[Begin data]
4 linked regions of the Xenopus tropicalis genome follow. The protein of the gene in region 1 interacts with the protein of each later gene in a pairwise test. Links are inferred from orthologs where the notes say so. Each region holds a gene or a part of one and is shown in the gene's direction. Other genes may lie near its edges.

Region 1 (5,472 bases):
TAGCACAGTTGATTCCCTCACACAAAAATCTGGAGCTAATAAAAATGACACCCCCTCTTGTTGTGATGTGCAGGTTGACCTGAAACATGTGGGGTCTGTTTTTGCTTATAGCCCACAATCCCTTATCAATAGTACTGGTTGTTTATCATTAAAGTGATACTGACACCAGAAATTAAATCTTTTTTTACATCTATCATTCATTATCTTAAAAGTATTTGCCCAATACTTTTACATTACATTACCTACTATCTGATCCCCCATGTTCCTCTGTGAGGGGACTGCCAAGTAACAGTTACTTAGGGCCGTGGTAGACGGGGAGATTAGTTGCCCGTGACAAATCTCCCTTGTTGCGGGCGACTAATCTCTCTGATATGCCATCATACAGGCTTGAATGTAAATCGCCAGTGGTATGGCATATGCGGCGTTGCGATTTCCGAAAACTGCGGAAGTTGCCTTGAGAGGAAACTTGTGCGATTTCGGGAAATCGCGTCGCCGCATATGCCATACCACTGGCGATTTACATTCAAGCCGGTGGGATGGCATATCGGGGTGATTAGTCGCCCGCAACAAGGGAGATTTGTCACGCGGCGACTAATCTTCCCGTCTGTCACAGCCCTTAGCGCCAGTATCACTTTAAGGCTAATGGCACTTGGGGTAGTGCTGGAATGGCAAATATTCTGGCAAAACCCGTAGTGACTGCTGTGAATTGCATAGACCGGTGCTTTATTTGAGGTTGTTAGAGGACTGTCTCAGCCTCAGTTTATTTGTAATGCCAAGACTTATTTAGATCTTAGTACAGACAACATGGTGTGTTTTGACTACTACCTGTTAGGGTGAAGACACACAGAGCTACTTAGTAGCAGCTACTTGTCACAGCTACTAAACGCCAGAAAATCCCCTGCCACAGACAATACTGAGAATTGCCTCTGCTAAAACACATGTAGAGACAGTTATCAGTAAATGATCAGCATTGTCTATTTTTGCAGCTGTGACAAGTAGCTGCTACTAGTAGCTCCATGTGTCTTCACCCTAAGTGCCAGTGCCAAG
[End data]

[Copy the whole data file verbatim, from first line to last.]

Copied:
4 linked regions of the Xenopus tropicalis genome follow. The protein of the gene in region 1 interacts with the protein of each later gene in a pairwise test. Links are inferred from orthologs where the notes say so. Each region holds a gene or a part of one and is shown in the gene's direction. Other genes may lie near its edges.

Region 1 (5,472 bases):
TAGCACAGTTGATTCCCTCACACAAAAATCTGGAGCTAATAAAAATGACACCCCCTCTTGTTGTGATGTGCAGGTTGACCTGAAACATGTGGGGTCTGTTTTTGCTTATAGCCCACAATCCCTTATCAATAGTACTGGTTGTTTATCATTAAAGTGATACTGACACCAGAAATTAAATCTTTTTTTACATCTATCATTCATTATCTTAAAAGTATTTGCCCAATACTTTTACATTACATTACCTACTATCTGATCCCCCATGTTCCTCTGTGAGGGGACTGCCAAGTAACAGTTACTTAGGGCCGTGGTAGACGGGGAGATTAGTTGCCCGTGACAAATCTCCCTTGTTGCGGGCGACTAATCTCTCTGATATGCCATCATACAGGCTTGAATGTAAATCGCCAGTGGTATGGCATATGCGGCGTTGCGATTTCCGAAAACTGCGGAAGTTGCCTTGAGAGGAAACTTGTGCGATTTCGGGAAATCGCGTCGCCGCATATGCCATACCACTGGCGATTTACATTCAAGCCGGTGGGATGGCATATCGGGGTGATTAGTCGCCCGCAACAAGGGAGATTTGTCACGCGGCGACTAATCTTCCCGTCTGTCACAGCCCTTAGCGCCAGTATCACTTTAAGGCTAATGGCACTTGGGGTAGTGCTGGAATGGCAAATATTCTGGCAAAACCCGTAGTGACTGCTGTGAATTGCATAGACCGGTGCTTTATTTGAGGTTGTTAGAGGACTGTCTCAGCCTCAGTTTATTTGTAATGCCAAGACTTATTTAGATCTTAGTACAGACAACATGGTGTGTTTTGACTACTACCTGTTAGGGTGAAGACACACAGAGCTACTTAGTAGCAGCTACTTGTCACAGCTACTAAACGCCAGAAAATCCCCTGCCACAGACAATACTGAGAATTGCCTCTGCTAAAACACATGTAGAGACAGTTATCAGTAAATGATCAGCATTGTCTATTTTTGCAGCTGTGACAAGTAGCTGCTACTAGTAGCTCCATGTGTCTTCACCCTAAGTGCCAGTGCCAAG